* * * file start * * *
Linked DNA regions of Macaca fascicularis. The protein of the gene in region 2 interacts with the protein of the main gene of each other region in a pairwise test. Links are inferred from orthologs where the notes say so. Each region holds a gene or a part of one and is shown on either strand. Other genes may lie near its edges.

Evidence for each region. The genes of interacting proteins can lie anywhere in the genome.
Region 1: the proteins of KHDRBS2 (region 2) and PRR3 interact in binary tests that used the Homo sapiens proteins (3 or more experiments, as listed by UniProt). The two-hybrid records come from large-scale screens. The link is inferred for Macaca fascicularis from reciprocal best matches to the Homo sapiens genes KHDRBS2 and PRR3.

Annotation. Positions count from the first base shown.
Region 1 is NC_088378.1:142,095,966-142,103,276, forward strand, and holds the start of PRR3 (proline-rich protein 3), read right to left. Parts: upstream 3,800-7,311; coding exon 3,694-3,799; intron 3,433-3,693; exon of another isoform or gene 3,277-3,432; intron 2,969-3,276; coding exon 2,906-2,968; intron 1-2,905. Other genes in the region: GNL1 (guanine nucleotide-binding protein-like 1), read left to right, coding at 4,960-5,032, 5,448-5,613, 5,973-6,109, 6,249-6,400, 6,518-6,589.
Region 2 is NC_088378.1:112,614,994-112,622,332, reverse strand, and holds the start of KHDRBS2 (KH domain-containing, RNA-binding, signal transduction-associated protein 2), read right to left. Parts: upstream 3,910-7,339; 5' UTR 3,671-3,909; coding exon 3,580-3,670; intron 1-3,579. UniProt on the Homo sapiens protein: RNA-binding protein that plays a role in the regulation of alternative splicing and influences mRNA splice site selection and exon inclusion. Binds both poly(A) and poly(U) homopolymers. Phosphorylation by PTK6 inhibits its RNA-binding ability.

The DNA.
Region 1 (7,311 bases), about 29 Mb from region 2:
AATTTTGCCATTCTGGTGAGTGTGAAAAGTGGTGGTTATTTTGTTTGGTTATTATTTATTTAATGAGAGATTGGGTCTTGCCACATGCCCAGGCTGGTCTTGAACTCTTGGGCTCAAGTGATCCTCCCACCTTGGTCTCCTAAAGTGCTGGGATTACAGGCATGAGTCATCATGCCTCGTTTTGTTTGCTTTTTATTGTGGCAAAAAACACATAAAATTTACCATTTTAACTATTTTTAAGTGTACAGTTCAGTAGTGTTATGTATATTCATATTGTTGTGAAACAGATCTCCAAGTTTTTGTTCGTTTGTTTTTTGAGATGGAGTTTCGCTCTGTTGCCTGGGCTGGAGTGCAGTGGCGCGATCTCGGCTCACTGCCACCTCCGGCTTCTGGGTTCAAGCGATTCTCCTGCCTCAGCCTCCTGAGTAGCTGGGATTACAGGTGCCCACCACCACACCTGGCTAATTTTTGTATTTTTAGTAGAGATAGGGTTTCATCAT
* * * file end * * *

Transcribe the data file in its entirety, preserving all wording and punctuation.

Linked DNA regions of Macaca fascicularis. The protein of the gene in region 2 interacts with the protein of the main gene of each other region in a pairwise test. Links are inferred from orthologs where the notes say so. Each region holds a gene or a part of one and is shown on either strand. Other genes may lie near its edges.

Evidence for each region. The genes of interacting proteins can lie anywhere in the genome.
Region 1: the proteins of KHDRBS2 (region 2) and PRR3 interact in binary tests that used the Homo sapiens proteins (3 or more experiments, as listed by UniProt). The two-hybrid records come from large-scale screens. The link is inferred for Macaca fascicularis from reciprocal best matches to the Homo sapiens genes KHDRBS2 and PRR3.

Annotation. Positions count from the first base shown.
Region 1 is NC_088378.1:142,095,966-142,103,276, forward strand, and holds the start of PRR3 (proline-rich protein 3), read right to left. Parts: upstream 3,800-7,311; coding exon 3,694-3,799; intron 3,433-3,693; exon of another isoform or gene 3,277-3,432; intron 2,969-3,276; coding exon 2,906-2,968; intron 1-2,905. Other genes in the region: GNL1 (guanine nucleotide-binding protein-like 1), read left to right, coding at 4,960-5,032, 5,448-5,613, 5,973-6,109, 6,249-6,400, 6,518-6,589.
Region 2 is NC_088378.1:112,614,994-112,622,332, reverse strand, and holds the start of KHDRBS2 (KH domain-containing, RNA-binding, signal transduction-associated protein 2), read right to left. Parts: upstream 3,910-7,339; 5' UTR 3,671-3,909; coding exon 3,580-3,670; intron 1-3,579. UniProt on the Homo sapiens protein: RNA-binding protein that plays a role in the regulation of alternative splicing and influences mRNA splice site selection and exon inclusion. Binds both poly(A) and poly(U) homopolymers. Phosphorylation by PTK6 inhibits its RNA-binding ability.

The DNA.
Region 1 (7,311 bases), about 29 Mb from region 2:
AATTTTGCCATTCTGGTGAGTGTGAAAAGTGGTGGTTATTTTGTTTGGTTATTATTTATTTAATGAGAGATTGGGTCTTGCCACATGCCCAGGCTGGTCTTGAACTCTTGGGCTCAAGTGATCCTCCCACCTTGGTCTCCTAAAGTGCTGGGATTACAGGCATGAGTCATCATGCCTCGTTTTGTTTGCTTTTTATTGTGGCAAAAAACACATAAAATTTACCATTTTAACTATTTTTAAGTGTACAGTTCAGTAGTGTTATGTATATTCATATTGTTGTGAAACAGATCTCCAAGTTTTTGTTCGTTTGTTTTTTGAGATGGAGTTTCGCTCTGTTGCCTGGGCTGGAGTGCAGTGGCGCGATCTCGGCTCACTGCCACCTCCGGCTTCTGGGTTCAAGCGATTCTCCTGCCTCAGCCTCCTGAGTAGCTGGGATTACAGGTGCCCACCACCACACCTGGCTAATTTTTGTATTTTTAGTAGAGATAGGGTTTCATCAT